11. Cut tomatoes into chunks, and add them to the skillet.   (If you prefer peeled tomatoes, blanch them in hot water for couple of minutes, then place them in ice-cold water for couple of minutes, then peel of the skin before cutting).
  12. Mix in oregano,  green chilies, chicken broth, tomato paste, and bay leaf.
  13. Bring to boil.
  14. Season with additional salt and pepper, to your taste.
  15. Add the chicken pieces.  Pour some of the sauce over them.
  16. Cover and simmer at 300 degrees, for 30 minutes.
  17. Reduce heat to 275 degrees, turn the chicken pieces over, and simmer covered, for another 15 minutes.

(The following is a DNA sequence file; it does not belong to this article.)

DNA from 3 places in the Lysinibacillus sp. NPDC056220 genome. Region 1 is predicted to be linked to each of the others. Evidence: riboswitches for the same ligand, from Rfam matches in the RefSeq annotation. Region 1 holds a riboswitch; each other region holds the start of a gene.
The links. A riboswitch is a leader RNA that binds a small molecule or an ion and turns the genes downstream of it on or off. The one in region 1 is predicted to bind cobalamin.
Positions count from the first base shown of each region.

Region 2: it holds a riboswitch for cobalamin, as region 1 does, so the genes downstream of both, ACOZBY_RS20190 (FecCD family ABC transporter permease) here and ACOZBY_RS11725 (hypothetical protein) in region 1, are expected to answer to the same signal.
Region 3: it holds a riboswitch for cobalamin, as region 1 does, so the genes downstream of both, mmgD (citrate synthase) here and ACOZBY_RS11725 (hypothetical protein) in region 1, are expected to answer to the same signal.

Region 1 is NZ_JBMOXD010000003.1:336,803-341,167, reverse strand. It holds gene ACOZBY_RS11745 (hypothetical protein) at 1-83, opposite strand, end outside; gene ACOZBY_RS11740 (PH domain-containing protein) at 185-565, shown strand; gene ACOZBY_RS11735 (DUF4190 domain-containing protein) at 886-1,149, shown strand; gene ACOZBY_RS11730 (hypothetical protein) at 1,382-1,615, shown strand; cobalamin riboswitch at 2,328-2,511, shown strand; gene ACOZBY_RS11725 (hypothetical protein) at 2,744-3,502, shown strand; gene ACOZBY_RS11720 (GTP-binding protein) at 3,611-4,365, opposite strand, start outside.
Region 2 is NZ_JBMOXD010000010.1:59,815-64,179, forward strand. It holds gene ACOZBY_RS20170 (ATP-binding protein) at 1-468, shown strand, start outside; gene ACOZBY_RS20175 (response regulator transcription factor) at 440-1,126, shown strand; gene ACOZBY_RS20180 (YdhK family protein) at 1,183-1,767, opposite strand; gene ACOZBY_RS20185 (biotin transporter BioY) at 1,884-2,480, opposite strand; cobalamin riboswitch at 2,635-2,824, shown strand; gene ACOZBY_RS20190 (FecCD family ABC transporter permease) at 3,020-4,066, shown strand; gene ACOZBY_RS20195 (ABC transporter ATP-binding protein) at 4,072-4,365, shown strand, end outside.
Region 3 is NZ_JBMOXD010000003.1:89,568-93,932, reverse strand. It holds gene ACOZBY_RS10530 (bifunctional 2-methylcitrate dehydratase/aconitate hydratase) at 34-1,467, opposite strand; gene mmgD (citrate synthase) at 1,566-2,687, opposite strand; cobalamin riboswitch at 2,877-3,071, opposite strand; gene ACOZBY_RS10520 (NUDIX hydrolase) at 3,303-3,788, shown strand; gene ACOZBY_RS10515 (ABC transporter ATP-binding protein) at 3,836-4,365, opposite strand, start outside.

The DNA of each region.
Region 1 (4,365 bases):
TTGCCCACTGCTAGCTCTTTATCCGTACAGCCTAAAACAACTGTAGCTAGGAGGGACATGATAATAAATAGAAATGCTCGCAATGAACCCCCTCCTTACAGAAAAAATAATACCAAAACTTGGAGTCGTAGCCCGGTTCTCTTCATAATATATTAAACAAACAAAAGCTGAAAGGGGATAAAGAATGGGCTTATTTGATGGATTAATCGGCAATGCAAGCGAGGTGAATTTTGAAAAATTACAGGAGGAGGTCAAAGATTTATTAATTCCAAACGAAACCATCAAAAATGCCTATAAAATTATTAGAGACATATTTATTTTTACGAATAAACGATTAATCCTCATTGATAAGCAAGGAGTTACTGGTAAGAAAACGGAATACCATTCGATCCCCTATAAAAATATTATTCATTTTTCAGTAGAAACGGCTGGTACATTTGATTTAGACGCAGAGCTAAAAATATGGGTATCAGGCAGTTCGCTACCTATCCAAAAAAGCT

18. Remove bay leaf.
  19. Serve over pasta, with at least 1/2 cup of the sauce poured over the chicken, spilling over into the pasta.
  20. Chop fresh Basil, and sprinkle over the chicken, just before serving.

Enjoy.

Paska 2012Easter is just around the corner, so all the necessary preparations for this Holy, and very traditional holiday, have to be planned well in advance, to be fully achieved in a timely fashion.

Ukrainians, and many other nationalities, enjoy many very rich traditions associated with Easter celebrations.

You can click on the links below, to learn more about the Ukrainian Easter Traditions.

This weekend was Paska Baking time for me and my daughter, as well as my 4 year old granddaughter, who not only loves to watch, she also was a very enthusiastic helper.  We are so blessed to have her in our family.